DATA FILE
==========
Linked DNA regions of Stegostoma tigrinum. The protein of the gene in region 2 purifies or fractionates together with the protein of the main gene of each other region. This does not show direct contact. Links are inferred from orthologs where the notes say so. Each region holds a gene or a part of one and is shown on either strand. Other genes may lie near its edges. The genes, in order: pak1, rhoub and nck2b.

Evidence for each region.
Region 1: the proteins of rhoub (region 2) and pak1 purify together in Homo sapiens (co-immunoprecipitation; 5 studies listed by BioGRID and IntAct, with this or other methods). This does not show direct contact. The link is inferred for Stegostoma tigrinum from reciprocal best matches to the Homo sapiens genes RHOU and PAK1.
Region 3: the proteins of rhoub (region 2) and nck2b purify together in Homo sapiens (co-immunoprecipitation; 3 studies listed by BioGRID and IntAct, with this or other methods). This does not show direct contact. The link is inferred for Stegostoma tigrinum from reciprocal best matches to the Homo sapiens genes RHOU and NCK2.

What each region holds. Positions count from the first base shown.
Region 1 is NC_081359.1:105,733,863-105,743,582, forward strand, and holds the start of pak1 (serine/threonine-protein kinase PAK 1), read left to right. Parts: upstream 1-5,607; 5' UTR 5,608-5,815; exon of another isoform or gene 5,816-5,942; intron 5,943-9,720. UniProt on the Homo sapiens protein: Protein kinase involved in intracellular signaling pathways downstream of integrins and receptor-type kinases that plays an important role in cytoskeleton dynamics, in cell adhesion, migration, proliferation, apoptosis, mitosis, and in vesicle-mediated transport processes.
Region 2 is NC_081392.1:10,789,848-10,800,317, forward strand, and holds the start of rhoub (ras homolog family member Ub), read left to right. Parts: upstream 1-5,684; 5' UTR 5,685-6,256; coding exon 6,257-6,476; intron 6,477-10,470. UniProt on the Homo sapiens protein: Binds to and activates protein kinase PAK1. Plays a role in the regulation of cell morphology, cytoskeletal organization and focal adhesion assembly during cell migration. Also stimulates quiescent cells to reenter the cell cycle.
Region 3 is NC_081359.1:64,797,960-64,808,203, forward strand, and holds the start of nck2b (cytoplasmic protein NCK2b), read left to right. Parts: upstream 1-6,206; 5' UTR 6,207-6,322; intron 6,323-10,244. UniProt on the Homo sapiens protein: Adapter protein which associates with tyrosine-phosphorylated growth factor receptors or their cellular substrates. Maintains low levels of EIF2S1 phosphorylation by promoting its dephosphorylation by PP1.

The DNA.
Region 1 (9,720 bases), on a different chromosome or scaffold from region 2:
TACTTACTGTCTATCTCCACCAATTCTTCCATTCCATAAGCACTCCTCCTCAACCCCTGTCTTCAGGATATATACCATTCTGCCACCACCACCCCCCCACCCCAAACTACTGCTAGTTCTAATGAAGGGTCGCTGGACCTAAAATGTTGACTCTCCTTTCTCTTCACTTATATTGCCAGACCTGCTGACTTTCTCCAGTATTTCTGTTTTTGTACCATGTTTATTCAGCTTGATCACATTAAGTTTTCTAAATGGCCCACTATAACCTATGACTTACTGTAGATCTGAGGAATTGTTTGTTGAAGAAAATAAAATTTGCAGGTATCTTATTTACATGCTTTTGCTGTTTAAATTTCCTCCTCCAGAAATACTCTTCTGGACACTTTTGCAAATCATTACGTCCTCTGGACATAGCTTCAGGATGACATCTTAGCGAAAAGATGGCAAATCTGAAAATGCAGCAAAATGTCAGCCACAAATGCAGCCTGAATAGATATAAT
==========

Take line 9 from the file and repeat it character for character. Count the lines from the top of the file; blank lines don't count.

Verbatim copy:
The DNA.